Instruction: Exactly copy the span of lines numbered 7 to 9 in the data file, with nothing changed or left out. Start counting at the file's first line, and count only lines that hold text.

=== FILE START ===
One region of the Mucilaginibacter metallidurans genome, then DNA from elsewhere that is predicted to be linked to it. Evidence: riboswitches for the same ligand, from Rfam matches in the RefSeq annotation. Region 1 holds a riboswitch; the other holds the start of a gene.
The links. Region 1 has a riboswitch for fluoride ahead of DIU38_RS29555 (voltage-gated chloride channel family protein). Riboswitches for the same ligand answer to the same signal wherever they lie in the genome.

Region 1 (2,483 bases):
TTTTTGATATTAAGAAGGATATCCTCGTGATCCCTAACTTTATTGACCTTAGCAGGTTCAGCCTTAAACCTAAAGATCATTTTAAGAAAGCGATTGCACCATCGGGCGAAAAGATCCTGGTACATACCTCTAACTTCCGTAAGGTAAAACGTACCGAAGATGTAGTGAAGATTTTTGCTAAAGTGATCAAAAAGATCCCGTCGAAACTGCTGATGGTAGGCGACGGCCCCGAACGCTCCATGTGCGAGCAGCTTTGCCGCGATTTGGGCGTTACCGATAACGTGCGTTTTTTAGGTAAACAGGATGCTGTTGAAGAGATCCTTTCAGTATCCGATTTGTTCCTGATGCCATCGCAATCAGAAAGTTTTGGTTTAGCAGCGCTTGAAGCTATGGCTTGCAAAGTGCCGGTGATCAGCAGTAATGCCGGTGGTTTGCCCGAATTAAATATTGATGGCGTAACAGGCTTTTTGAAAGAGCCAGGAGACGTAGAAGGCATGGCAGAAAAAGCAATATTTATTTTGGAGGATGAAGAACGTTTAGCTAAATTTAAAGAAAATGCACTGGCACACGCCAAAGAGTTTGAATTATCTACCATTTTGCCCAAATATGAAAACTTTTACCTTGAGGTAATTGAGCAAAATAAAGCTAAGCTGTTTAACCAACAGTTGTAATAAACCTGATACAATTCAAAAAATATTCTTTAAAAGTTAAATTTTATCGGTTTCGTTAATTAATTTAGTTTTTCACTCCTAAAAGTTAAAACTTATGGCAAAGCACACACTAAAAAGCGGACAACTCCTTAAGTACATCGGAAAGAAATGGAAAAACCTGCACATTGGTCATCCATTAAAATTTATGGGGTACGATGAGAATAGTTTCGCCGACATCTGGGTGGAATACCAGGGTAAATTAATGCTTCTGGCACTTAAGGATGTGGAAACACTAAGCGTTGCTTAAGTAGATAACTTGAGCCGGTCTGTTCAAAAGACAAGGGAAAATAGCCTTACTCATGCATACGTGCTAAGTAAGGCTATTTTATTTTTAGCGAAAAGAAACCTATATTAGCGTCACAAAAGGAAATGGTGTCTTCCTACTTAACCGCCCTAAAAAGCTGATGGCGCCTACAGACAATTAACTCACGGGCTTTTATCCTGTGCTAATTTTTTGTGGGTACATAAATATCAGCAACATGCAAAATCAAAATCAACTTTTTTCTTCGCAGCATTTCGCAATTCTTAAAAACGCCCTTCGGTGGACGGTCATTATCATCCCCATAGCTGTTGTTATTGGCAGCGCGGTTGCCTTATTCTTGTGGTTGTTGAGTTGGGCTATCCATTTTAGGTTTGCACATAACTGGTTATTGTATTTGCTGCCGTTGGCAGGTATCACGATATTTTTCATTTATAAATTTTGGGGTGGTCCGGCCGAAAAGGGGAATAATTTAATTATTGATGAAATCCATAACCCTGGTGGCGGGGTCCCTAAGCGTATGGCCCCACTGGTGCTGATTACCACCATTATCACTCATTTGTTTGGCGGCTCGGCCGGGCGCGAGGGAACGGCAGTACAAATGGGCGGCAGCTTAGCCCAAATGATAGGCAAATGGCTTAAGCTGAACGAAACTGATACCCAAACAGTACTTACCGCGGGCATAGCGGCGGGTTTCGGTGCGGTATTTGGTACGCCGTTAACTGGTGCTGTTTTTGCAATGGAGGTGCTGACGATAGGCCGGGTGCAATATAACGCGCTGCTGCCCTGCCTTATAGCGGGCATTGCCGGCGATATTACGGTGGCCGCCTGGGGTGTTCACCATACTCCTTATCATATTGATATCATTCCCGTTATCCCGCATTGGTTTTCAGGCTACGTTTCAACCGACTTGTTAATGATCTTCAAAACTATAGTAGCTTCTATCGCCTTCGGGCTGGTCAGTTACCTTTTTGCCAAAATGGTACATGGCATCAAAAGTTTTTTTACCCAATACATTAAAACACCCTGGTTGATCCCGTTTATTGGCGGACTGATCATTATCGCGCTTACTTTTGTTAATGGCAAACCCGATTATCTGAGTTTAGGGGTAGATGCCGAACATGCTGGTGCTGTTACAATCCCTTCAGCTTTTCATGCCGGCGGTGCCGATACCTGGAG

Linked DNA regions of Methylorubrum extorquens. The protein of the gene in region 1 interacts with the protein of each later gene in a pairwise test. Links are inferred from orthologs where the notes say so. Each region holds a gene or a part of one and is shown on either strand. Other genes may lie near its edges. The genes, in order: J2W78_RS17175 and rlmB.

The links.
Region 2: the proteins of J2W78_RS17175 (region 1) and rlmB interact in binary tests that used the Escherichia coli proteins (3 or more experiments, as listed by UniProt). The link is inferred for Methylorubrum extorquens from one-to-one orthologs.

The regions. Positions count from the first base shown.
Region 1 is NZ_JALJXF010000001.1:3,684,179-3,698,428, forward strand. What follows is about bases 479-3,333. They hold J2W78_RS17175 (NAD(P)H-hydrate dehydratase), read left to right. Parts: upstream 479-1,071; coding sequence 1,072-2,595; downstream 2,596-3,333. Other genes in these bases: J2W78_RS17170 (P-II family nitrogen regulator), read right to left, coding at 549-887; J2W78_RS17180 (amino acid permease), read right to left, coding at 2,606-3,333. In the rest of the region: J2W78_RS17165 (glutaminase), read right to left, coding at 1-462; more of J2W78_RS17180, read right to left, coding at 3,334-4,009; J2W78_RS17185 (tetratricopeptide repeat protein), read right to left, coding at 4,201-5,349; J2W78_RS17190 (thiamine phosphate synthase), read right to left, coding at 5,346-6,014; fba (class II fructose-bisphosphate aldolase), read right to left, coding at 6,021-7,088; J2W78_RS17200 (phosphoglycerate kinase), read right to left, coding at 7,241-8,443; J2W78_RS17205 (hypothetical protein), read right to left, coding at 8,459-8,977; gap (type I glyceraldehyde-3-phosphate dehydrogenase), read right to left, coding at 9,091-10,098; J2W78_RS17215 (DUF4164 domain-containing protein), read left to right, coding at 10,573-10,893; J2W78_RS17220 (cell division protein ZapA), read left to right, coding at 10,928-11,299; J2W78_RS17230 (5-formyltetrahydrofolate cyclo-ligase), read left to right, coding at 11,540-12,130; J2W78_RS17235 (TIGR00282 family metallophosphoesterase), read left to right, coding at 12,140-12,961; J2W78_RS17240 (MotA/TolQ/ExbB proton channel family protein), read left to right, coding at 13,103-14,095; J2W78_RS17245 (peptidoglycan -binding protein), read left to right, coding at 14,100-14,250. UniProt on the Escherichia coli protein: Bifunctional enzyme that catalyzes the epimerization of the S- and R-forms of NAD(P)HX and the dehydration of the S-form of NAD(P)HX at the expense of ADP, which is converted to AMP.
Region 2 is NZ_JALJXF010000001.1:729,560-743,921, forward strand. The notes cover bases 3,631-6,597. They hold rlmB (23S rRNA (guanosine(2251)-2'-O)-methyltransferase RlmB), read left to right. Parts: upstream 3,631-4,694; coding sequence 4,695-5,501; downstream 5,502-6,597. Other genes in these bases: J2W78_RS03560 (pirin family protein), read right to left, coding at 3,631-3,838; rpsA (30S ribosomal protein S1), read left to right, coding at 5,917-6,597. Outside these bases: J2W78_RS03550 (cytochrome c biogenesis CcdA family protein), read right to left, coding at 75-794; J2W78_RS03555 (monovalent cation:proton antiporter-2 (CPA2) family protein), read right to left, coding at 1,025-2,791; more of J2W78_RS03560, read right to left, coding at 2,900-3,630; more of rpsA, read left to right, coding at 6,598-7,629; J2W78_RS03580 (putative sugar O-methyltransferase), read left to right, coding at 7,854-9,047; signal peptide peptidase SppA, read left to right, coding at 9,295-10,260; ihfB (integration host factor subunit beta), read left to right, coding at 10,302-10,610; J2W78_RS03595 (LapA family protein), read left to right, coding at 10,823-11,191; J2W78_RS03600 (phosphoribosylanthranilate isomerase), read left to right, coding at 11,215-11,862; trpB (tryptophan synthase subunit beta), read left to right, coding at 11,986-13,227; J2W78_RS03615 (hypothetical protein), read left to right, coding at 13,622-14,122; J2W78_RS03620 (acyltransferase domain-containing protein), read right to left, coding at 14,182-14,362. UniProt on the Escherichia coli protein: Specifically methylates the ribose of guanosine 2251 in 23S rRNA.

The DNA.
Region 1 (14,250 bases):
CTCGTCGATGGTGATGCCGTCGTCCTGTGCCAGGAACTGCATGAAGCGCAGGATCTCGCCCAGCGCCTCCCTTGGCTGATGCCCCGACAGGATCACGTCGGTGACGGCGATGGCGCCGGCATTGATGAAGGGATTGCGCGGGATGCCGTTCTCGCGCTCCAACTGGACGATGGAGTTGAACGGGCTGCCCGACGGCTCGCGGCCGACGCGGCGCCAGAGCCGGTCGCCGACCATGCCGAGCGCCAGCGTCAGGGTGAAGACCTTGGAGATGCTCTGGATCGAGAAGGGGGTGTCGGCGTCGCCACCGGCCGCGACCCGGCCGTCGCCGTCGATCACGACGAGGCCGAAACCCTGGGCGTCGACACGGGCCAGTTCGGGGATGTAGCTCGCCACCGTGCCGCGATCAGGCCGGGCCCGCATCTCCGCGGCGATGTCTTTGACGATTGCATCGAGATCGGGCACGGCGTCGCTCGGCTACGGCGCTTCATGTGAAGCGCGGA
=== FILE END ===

Region 2: the proteins of J2W78_RS17175 (region 1) and rlmB interact in binary tests that used the Escherichia coli proteins (3 or more experiments, as listed by UniProt). The link is inferred for Methylorubrum extorquens from one-to-one orthologs.

The regions. Positions count from the first base shown.
Region 1 is NZ_JALJXF010000001.1:3,684,179-3,698,428, forward strand. What follows is about bases 479-3,333. They hold J2W78_RS17175 (NAD(P)H-hydrate dehydratase), read left to right. Parts: upstream 479-1,071; coding sequence 1,072-2,595; downstream 2,596-3,333. Other genes in these bases: J2W78_RS17170 (P-II family nitrogen regulator), read right to left, coding at 549-887; J2W78_RS17180 (amino acid permease), read right to left, coding at 2,606-3,333. In the rest of the region: J2W78_RS17165 (glutaminase), read right to left, coding at 1-462; more of J2W78_RS17180, read right to left, coding at 3,334-4,009; J2W78_RS17185 (tetratricopeptide repeat protein), read right to left, coding at 4,201-5,349; J2W78_RS17190 (thiamine phosphate synthase), read right to left, coding at 5,346-6,014; fba (class II fructose-bisphosphate aldolase), read right to left, coding at 6,021-7,088; J2W78_RS17200 (phosphoglycerate kinase), read right to left, coding at 7,241-8,443; J2W78_RS17205 (hypothetical protein), read right to left, coding at 8,459-8,977; gap (type I glyceraldehyde-3-phosphate dehydrogenase), read right to left, coding at 9,091-10,098; J2W78_RS17215 (DUF4164 domain-containing protein), read left to right, coding at 10,573-10,893; J2W78_RS17220 (cell division protein ZapA), read left to right, coding at 10,928-11,299; J2W78_RS17230 (5-formyltetrahydrofolate cyclo-ligase), read left to right, coding at 11,540-12,130; J2W78_RS17235 (TIGR00282 family metallophosphoesterase), read left to right, coding at 12,140-12,961; J2W78_RS17240 (MotA/TolQ/ExbB proton channel family protein), read left to right, coding at 13,103-14,095; J2W78_RS17245 (peptidoglycan -binding protein), read left to right, coding at 14,100-14,250. UniProt on the Escherichia coli protein: Bifunctional enzyme that catalyzes the epimerization of the S- and R-forms of NAD(P)HX and the dehydration of the S-form of NAD(P)HX at the expense of ADP, which is converted to AMP.